Ms Ghani said: “I won’t be intimidated or silenced and neither must the government. I will use my freedom to raise the plight of the Uighurs and I will take this sanction as a badge of honour.”

And Lord Alton said: “The Chinese Communist Party assumes that trading with a state credibly accused of genocide will be more important to the UK than defending the values we cherish. They are fundamentally mistaken.

“The imposition of tit-for-tat sanctions is a crude attempt to silence criticism. But the CCP needs to learn that you can’t silence the whole world and that the first duty of a parliamentarian is to use their voice on behalf of those whose voices have been silenced.”

At a news conference at the Chinese embassy in London, a spokesperson condemned “fabricated reports” about the country’s treatment of people in the Xinjiang region.

The situation in Xinjiang – with reports of 1 million people detained without trial and widespread claims of torture and rape in the camps – “can’t be defined by a few satellite images”, he insisted.

Britain, the US, Canada and the European Union imposed sanctions on Chinese officials deemed responsible for human rights abuses in Xinjiang, in a coordinated action on Monday.

In retaliation, “the Chinese side decides to sanction nine individuals and four entities on the UK side that maliciously spread lies and disinformation,” a statement said.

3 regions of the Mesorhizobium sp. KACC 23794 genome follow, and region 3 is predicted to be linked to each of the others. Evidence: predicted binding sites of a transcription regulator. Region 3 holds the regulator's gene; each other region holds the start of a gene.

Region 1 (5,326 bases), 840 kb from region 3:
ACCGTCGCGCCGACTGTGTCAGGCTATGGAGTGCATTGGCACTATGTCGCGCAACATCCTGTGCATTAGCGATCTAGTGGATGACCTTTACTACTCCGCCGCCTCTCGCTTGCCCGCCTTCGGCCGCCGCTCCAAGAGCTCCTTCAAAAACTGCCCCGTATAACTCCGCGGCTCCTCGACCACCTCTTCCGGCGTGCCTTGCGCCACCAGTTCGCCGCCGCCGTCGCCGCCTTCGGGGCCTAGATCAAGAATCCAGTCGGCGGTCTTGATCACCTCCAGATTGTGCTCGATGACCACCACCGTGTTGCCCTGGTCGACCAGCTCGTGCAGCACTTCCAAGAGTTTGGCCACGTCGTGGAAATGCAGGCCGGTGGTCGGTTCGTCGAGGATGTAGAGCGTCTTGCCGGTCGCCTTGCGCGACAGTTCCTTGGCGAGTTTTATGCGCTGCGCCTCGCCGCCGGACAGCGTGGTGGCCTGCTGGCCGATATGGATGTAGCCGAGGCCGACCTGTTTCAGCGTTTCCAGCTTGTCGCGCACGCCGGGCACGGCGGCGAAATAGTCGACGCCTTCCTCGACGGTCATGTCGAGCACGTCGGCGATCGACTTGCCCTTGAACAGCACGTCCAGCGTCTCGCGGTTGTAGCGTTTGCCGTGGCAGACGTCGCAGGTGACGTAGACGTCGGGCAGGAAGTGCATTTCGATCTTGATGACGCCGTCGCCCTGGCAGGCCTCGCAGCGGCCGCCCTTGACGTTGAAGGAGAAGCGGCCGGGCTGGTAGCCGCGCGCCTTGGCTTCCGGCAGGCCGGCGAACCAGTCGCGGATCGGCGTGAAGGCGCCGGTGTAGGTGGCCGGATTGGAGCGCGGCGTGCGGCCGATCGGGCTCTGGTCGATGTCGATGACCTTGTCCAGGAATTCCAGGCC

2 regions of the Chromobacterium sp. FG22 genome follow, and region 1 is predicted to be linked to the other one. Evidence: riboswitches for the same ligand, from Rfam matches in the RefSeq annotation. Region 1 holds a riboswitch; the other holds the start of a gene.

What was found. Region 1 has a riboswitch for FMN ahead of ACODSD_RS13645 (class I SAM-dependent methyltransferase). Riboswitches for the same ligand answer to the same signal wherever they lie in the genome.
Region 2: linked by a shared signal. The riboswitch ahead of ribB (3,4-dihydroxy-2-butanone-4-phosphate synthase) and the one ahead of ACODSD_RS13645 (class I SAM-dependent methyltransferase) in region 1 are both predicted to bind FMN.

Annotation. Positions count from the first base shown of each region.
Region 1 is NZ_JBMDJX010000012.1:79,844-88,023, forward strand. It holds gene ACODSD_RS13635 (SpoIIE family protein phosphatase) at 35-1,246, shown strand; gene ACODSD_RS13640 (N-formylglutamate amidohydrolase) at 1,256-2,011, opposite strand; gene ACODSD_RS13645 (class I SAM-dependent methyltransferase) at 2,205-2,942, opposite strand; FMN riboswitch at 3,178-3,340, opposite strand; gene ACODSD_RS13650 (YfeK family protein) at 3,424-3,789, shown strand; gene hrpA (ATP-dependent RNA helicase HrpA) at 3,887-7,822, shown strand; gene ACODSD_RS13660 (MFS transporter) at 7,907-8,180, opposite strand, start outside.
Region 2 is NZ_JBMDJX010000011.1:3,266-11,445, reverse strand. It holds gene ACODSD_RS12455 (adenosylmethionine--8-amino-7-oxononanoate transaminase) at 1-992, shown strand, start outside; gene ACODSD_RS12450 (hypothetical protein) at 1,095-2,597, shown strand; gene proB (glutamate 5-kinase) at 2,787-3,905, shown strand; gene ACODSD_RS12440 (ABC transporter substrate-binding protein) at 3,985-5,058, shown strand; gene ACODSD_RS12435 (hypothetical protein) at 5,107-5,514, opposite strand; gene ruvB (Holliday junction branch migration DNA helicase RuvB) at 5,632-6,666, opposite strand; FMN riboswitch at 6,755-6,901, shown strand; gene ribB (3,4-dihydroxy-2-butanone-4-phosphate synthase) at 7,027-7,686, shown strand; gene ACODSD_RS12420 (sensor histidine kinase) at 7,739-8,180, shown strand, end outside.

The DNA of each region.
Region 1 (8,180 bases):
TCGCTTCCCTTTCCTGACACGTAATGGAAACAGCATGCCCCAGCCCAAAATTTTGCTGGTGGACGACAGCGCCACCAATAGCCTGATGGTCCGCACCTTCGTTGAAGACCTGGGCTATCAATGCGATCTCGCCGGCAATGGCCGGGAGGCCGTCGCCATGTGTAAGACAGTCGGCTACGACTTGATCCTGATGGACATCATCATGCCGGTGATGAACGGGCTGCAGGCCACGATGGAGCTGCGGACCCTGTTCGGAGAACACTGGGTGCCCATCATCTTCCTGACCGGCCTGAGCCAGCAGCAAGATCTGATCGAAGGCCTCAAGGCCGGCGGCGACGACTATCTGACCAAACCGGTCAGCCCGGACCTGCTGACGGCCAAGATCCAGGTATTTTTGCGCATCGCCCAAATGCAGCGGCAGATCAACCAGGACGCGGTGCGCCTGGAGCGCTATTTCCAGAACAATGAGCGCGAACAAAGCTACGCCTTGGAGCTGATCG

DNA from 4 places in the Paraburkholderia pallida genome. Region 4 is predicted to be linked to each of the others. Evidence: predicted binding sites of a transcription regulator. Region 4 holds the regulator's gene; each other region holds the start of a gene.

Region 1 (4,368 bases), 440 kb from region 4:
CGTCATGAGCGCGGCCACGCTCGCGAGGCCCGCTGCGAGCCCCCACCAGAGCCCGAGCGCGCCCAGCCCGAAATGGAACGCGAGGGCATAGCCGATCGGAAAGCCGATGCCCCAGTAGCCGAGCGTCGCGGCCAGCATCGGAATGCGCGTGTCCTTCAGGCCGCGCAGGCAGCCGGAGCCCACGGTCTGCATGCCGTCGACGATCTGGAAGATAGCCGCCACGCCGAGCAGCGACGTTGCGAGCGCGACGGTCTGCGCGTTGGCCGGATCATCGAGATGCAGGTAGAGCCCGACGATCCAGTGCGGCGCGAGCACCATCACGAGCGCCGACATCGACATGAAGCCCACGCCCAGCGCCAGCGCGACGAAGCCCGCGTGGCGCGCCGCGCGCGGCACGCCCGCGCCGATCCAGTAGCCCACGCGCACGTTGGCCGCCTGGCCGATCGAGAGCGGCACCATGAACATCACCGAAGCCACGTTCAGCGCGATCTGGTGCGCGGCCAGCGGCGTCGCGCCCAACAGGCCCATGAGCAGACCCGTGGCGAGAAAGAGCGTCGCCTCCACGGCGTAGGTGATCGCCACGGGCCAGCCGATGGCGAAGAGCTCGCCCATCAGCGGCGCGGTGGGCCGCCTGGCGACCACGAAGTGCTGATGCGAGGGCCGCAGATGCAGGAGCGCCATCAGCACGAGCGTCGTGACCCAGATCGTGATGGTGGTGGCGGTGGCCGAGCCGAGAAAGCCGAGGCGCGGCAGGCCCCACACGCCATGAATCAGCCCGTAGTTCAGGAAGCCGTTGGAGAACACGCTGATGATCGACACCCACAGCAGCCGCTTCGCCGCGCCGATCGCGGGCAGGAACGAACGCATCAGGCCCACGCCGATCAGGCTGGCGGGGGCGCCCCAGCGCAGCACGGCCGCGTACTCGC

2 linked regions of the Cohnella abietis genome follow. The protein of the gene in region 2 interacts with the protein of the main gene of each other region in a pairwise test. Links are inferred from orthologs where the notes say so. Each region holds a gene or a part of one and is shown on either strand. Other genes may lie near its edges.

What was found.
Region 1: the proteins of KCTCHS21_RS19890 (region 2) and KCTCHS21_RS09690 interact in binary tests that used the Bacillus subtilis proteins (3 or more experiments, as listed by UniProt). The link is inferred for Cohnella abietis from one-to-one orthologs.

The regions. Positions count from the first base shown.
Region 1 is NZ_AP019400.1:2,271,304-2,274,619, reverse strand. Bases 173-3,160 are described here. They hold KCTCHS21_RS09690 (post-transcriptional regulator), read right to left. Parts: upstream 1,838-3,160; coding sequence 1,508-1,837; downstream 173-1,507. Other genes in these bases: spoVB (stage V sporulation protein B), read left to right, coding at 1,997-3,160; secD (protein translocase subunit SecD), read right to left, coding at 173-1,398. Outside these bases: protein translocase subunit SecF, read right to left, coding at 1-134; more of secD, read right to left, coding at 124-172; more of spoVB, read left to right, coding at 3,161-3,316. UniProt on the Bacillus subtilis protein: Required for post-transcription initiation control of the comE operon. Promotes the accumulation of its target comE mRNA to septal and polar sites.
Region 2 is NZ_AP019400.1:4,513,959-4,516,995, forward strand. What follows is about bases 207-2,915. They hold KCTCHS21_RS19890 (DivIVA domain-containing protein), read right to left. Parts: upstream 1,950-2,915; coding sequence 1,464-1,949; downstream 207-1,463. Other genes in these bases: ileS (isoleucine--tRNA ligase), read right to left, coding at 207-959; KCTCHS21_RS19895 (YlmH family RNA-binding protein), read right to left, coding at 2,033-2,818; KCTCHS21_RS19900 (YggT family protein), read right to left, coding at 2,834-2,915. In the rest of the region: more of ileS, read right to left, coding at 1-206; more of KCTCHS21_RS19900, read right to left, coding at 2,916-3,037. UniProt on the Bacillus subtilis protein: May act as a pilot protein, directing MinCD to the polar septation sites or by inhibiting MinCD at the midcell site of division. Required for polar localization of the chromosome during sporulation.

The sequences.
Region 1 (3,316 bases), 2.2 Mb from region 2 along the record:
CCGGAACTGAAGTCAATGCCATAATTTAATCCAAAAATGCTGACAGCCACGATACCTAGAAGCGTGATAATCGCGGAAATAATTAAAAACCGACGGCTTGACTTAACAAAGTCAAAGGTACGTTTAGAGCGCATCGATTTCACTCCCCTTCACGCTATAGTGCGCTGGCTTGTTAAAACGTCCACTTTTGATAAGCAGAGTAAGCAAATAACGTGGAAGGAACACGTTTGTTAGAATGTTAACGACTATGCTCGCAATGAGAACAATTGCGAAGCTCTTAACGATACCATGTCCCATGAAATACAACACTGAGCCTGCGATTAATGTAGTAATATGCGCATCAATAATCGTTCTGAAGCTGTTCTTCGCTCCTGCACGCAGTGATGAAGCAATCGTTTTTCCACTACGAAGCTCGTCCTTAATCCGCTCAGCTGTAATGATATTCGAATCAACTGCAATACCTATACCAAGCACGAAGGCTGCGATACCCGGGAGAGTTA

“As of today, the individuals concerned and their immediate family members are prohibited from entering the mainland, Hong Kong and Macao of China; their property in China will be frozen, and Chinese citizens and institutions will be prohibited from doing business with them. China reserves the right to take further measures,” it said.

The Chinese embassy spokesperson claimed “lies of the century” were being spread about what was going on in Xinjiang and criticised the UK’s deployment of sanctions.

“Human rights in Xinjiang cannot be defined by a few satellite images, fake reports cobbled together by people thousands of miles away,” he said.

Mr Tugendhat said he had been “elected to speak for the people”, and added: “I view this as a direct assault on British democracy and an attempt to silence the people the British people have chosen to speak for them.”

The chair of the foreign affairs committee in the German parliament offered “full solidarity with Tom and all his colleagues”.

“Banning leading western parliamentarians from entering the country for asking critical questions won’t do mutual understanding any good,” Norbert Rottgen wrote on Twitter.

The shadow foreign secretary, Lisa Nandy, criticised the sanctions as “a blatant attempt to silence British parliamentarians who are shining a spotlight on the appalling persecution of the Uighur people”.

And Layla Moran, the Liberal Democrat spokesperson for foreign affairs, voiced “full solidarity” with those named, saying: “Targeting backbench MPs instead of ministers makes clear this is about China’s disdain for democracy around the world.”